Sure, once these traffic light cameras first get installed there are going to be people that remember at the last second that there is a camera on the intersection, therefore slam on their brakes and get hit. There are still two people at fault there. Because of the lack of familiarity with the cameras their judgment is delayed. I bet if you look at the statistics in the long run you’ll find that both accident incidents decrease the longer the cameras are installed. Do you not have the same knee jerk reaction when you see a cop at the intersection?

What needs to happen is an increase in awareness that the cameras are there. That way traffic in general will begin to abide.

jordinyc says:

Of course it's about the money

Reminds me of when I got fined $500 for putting up flyers around New York City. Just plain xerox tear-offs offering my services as a tech support geek.

Governments are like drug stores. They’ll sell anything that makes you think they’re helping you but really they’re just trying to make a buck. That’s not to say there aren’t decent drug stores, but it’s still business.

|333173|3|_||3 says:

Don't have to worry about that here in Adelaide

There are no police on the streets except the RDTs and mobile speed cameras, and most traffic lights are largely fitted with cameras so it is safest to assume that even if there is no signb up, tere is a cmaera.

What I would like to see is a modification to the system so taht if there are very few cars around (based on the vehichle sensors at lights), they swithc to flashing amber (indicating give way) on the side road and green on the main, so that the junction beocmes uncontrolled at night, when there is little traffic about. The other improvement would be the introduction of Red-Amber, where for a couple of seconds, the lights display both red and amber, indicating that the lights are about to vchange but you may not take off yet. THis means that on junctions with complex light sequences you do not sit aroung waiting for the drivers in front to realise that the lights have changed. THis system is used in the UK, but not in Maryland or in South Australia.

Arnold says:

Red Light Class Action

My lawyer has filed a class action suit against Nestor whose contract violates the CVC; we’re trying to add class members to our suit who have received a red light traffic citation anywhere in the USA. The case is so strong that the lawyer is taking it on a contingency basis and will cost class members nothing. Let me know if you want to join, Arnold (

Wayne M. Peavey says:

red-light cameras

Please note that even armpits such as Tifton, GA now use these revenue generators. The citation states that no points will be assessed on licenses, no notification will be made to ins companies, & no notification to the State of GA. This then is a TAX. Vehicles such as motorcycles (tag too small for camera to read) 18 wheelers with tag mounted underneath the bed on the nerfing bar, & farm machinery (no tag) are immune. Seems to me that if the locals are sincere about safety, all of the fines should be remitted to the State of GA.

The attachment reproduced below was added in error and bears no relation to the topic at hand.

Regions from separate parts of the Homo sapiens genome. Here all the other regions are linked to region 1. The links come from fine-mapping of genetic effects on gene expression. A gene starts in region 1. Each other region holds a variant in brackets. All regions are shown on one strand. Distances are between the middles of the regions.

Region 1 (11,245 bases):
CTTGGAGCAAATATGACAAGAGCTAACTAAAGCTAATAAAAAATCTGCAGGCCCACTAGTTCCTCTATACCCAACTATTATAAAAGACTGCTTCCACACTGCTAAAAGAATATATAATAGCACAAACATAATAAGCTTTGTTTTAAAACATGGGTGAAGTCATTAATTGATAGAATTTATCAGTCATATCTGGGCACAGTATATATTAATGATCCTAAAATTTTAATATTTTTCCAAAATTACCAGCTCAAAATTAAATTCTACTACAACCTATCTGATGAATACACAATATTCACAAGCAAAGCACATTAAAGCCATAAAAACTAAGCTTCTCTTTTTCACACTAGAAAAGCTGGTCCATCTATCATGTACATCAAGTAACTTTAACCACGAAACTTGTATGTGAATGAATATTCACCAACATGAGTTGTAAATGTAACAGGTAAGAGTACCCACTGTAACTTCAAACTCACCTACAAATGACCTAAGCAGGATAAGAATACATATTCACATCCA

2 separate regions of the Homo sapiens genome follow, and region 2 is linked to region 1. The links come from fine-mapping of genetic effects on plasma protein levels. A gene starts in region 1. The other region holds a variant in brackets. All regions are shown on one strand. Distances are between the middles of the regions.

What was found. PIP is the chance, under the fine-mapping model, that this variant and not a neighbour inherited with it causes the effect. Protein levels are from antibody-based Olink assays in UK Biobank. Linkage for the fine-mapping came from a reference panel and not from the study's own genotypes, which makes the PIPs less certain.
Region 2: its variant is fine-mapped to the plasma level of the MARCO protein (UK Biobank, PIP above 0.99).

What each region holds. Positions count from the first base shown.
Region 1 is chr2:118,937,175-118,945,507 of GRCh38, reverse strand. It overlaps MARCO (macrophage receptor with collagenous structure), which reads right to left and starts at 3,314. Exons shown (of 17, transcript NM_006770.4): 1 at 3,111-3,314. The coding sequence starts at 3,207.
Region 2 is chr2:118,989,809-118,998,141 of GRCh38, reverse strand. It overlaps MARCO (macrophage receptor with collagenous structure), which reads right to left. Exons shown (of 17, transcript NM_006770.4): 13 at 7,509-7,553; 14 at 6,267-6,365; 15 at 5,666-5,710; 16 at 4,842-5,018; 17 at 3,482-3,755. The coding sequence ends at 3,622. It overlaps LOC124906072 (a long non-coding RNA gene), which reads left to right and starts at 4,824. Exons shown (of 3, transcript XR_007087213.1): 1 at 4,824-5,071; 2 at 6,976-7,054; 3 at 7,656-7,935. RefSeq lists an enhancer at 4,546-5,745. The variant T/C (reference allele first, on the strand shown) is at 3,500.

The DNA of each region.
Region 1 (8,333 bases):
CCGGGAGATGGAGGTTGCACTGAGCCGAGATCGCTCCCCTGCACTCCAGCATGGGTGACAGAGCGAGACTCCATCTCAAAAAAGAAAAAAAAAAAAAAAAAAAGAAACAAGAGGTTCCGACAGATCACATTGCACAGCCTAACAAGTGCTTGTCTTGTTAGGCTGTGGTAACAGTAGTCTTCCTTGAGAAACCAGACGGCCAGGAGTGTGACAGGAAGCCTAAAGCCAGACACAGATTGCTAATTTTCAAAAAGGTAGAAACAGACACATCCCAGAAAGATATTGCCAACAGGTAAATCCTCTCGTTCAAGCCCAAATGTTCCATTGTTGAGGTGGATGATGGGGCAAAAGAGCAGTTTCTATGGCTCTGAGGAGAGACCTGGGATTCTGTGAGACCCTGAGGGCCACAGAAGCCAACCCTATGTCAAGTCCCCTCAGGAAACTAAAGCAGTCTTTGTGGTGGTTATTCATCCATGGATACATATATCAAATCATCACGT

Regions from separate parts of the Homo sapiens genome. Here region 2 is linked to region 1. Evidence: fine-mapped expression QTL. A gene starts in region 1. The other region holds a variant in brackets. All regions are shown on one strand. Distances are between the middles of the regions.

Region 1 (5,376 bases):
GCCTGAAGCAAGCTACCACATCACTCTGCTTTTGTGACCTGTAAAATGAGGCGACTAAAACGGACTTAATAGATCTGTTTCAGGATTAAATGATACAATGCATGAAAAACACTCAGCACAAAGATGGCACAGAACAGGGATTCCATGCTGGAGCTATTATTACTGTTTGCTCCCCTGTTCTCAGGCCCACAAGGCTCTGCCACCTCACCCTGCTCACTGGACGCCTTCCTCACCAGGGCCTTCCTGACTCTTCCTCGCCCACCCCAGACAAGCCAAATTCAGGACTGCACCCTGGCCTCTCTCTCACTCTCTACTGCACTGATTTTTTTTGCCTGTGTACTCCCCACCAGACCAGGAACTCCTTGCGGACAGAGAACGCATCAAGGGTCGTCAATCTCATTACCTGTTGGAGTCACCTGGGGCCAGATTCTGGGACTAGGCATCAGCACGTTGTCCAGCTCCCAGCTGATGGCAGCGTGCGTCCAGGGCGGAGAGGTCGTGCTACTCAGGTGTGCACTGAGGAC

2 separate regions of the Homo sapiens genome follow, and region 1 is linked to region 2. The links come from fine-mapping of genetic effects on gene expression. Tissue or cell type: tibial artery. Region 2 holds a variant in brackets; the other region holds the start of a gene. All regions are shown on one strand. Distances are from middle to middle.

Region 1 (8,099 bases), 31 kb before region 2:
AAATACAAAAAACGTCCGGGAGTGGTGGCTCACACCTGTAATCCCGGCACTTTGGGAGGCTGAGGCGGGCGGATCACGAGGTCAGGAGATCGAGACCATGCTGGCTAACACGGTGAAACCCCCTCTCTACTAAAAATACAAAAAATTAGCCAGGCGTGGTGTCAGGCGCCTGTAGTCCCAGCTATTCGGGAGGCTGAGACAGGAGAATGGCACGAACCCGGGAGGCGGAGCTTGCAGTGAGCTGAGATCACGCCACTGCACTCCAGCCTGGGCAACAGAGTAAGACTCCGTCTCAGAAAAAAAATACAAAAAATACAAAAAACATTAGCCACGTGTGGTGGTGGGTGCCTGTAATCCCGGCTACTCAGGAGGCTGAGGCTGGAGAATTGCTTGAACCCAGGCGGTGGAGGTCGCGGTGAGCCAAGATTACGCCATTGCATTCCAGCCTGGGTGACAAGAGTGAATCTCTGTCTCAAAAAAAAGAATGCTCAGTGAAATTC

Remember, Big Brother is watching you with his hand out.

TSnow27604 says:

Wow, Jason must really enjoy running red lights. I live in NC and I’m all for it. I think that the people who make and maintain these cameras should of course make some money but I hope most of it goes to the local government. I would rather penalize people who break the law and drive dangerously (either on purpose or negligently) than raise taxes on everyone to pay for much needed infrastructure upgrades and repairs. And heck, maybe we can save some lives too.

Alpan says:

Re: red light cameras

I hope three things happen to you: First I hope you get a $50 summons in the mail for running a YELLOW LIGHT like I did – as clearly shown in the photos I received. Next I hope your appeal is denied by a kangaroo court and crooked judge. Finally, when you get back on the road and reach the same intersection, I hope you try to stop for the YELLOW light and get rear-ended by an asshole with no insurance. It all happened to me. Both cars were totaled. I was taken to the hospital. BTW, I hope it all happens with your kids in the back seat. Have a nice day!

Bill says:

A law should be fullproof,this one isn't even close...

For you people that think every idea the government has “for our safety”. Please open your eyes just a little. We laready have police officers doing their job. And if they catch you going through a red light. Then you get a TICKET. The key word is YOU. There are plenty of people out there that drive other people vehicles. ex: Mechanics,family,friends,and even if your vehicle happens to get stolen. Now, YOU have to take a day off of work to prove YOU were not the person driving. And then if you get a judge that doesn’t care what you have to say. You not only get hit with the ticket. But, lucky you get to pay court costs,and parking at City Hall. So, if you don’t mind having to possibly deal with that scenerio. And basically give up a weeks pay. And not be able to make your car payment or buy groceries for the week. Maybe you wouldn’t be so darn naive.